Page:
GRM 2010 GRM 2011

Abstract Details

Family Name:
First Name:
Title of Paper:
The New Yemen(s): (Re-)Imagining National Identity, Geography and State on Facebook (2011-2016)
Paper Proposal Text :
In the context of the so-called „Arab Spring“, Yemen witnessed a ten-months popular uprising against the Saleh regime. On November 23, 2011, then-President Ali Abdullah Saleh resigned. With his signature on the Gulf Cooperation Council agreement, a formal transition period was initiated. In this time, it was particularly Facebook that served as a platform for discussion and deliberation. Although youth activists, journalists, women’s rights activists and others played only a marginal role in the formal transition process, they continued to discuss politics and shared their visions of what the „New Yemen“ they were aspiring to should look like. Beyond that, they frequently commented on political events, such as the military restructuring or the National Dialogue Conference.

Five years after the onset of the popular protests and in the context of the current civil war and foreign military intervention, completely contrasting conceptions of the Yemeni state and nation are clashing. While protesters of various social and ideological backgrounds appeared to be presenting a unified front against the Saleh regime in the initial phases of the 2011 protests, in the course of the transition period differences increased.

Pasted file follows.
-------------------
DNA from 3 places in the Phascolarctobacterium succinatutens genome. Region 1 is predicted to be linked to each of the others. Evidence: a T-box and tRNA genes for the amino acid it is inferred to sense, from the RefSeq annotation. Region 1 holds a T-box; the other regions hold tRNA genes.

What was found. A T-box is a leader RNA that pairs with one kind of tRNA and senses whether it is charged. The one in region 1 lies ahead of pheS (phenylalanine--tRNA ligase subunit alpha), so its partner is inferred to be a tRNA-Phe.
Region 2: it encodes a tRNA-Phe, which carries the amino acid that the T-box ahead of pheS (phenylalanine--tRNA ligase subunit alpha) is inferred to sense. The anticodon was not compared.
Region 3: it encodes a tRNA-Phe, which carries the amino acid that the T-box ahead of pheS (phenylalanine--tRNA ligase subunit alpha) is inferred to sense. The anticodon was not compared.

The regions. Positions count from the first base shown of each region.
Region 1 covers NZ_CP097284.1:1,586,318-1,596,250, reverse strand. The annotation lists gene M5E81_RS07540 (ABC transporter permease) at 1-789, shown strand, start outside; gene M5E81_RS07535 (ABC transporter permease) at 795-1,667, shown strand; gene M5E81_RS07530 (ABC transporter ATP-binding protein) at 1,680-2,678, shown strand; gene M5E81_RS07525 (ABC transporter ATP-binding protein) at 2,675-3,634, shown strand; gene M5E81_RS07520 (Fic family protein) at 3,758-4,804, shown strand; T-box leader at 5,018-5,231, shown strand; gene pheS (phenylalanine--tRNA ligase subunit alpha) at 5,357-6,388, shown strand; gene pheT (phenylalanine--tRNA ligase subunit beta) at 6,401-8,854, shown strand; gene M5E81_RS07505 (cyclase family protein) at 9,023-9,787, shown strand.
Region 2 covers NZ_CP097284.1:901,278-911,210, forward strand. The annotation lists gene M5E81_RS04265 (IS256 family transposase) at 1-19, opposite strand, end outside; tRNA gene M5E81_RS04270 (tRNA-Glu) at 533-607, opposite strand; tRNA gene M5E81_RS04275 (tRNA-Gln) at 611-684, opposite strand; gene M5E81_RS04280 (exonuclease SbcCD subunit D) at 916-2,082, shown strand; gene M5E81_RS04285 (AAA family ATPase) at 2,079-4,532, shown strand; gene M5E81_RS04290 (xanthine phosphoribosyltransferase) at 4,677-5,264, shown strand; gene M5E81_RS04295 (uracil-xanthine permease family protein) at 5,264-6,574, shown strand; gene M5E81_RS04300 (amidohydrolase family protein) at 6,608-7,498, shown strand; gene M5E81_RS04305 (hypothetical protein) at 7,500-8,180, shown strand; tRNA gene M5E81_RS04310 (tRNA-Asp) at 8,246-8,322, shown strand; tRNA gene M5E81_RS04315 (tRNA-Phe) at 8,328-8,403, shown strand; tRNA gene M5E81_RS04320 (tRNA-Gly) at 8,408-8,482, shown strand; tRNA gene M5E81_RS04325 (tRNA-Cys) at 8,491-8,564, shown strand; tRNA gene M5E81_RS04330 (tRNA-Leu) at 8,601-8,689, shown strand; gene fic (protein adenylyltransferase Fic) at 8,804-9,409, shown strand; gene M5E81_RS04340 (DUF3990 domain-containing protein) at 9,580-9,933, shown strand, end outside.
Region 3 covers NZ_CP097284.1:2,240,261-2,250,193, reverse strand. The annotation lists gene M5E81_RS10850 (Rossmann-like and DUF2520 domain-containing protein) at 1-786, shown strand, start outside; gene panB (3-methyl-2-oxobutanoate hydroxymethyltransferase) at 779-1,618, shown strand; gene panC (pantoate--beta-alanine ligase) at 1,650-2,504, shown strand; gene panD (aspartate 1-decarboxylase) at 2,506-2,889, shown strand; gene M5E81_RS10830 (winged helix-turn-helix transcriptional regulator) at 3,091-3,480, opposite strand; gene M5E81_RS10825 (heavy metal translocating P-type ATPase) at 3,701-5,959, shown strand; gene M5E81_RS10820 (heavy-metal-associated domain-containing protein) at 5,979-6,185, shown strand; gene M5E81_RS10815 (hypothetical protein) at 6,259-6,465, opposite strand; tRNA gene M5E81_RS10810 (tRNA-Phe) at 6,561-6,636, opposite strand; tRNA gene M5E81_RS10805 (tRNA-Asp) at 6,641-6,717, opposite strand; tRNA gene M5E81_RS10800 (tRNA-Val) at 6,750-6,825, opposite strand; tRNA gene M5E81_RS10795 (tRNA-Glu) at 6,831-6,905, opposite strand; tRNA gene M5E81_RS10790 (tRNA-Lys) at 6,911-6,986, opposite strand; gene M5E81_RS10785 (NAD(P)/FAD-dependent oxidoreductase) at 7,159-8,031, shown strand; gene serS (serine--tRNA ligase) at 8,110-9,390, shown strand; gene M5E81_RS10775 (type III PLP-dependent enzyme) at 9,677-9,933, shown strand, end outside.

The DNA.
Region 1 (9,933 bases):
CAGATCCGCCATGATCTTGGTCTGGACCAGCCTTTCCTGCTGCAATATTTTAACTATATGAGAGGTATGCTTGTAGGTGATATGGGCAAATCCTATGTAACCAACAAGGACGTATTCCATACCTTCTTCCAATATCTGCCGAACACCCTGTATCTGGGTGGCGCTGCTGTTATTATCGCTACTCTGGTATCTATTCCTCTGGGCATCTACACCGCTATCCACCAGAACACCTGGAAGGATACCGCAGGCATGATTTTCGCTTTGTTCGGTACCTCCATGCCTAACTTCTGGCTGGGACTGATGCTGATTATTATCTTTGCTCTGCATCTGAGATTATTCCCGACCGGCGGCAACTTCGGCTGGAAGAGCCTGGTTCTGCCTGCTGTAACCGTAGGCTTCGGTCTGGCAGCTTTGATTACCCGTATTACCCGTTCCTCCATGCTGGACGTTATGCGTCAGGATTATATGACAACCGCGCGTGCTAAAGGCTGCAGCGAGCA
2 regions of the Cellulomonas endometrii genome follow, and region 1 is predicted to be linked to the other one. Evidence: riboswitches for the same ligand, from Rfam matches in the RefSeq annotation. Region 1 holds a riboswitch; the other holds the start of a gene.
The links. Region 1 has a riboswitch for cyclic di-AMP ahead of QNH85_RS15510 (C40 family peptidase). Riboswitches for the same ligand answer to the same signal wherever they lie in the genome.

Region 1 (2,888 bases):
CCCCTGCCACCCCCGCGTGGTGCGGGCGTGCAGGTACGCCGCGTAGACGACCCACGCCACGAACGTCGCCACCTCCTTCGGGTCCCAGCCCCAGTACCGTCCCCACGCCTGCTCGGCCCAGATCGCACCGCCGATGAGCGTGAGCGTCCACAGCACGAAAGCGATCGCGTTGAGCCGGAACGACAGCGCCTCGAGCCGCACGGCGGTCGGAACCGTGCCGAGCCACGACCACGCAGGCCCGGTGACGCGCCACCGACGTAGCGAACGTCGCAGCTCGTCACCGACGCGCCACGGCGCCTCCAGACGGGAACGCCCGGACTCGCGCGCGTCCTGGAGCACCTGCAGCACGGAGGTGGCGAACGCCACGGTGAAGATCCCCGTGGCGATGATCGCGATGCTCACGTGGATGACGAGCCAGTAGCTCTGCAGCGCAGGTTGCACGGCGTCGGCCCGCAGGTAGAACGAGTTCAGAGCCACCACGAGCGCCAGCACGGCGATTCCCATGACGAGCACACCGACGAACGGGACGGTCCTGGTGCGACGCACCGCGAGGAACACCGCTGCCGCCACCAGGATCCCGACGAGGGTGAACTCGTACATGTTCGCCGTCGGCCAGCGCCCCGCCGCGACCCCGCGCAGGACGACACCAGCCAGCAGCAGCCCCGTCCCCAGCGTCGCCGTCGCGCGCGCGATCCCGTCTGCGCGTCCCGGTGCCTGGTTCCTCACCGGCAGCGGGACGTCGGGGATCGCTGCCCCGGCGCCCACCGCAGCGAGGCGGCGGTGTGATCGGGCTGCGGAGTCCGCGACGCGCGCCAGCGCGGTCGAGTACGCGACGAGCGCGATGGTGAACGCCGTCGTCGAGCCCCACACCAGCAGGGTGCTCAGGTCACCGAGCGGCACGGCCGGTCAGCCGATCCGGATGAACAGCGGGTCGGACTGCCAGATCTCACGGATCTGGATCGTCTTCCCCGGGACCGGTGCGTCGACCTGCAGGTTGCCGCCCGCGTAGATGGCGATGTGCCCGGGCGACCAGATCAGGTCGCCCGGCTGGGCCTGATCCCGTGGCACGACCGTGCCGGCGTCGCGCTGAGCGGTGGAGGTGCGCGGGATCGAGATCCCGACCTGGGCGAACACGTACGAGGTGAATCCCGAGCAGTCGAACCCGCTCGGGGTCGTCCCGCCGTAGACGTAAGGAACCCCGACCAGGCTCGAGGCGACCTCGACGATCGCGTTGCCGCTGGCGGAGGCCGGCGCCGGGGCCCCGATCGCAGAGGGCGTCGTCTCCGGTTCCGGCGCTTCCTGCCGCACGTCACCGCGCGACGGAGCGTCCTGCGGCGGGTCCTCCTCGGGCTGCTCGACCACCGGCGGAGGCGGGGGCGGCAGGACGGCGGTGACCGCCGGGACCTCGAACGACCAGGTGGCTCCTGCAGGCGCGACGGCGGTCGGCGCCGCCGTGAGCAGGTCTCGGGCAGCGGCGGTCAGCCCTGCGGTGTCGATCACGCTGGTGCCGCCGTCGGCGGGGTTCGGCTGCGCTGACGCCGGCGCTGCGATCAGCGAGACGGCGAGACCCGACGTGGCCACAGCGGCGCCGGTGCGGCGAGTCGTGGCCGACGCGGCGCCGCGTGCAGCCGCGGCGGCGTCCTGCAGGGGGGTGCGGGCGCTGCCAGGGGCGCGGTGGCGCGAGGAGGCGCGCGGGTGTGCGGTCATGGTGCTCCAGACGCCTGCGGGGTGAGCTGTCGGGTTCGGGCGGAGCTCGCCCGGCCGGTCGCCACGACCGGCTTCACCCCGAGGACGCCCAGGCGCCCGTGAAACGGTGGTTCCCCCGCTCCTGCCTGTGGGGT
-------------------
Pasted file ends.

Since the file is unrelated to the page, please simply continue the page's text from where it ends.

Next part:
This is also reflected in the language used in Facebook posts, with many terms, such as „army“, „popular committee“ „militia“ or „government“ being strongly contested. At the same time, certain stereotypes, such as southerners describing northerners as “uncivilized” or as “dahabsha” (a derogatory term describing northerners), in addition to sectarian terms, such as “zaydi” or “rafidun” contribute to how Yemen is (re-)imagined.

This use of language reveals much about the identities of the activists and their imaginations of Yemen in terms of national identity, geography and state legitimacy. While some are imagining an independent south, others see a unified Yemen legitimately ruled by Houthis. Others may even imagine Yemen to include regions which today are formally part of Saudi Arabia. These imaginations are reflected in the language youth used in Facebook posts.

In this paper, I therefore ask the imaginations of Yemen in terms of national identity, geography and state legitimacy are represented in Facebook posts.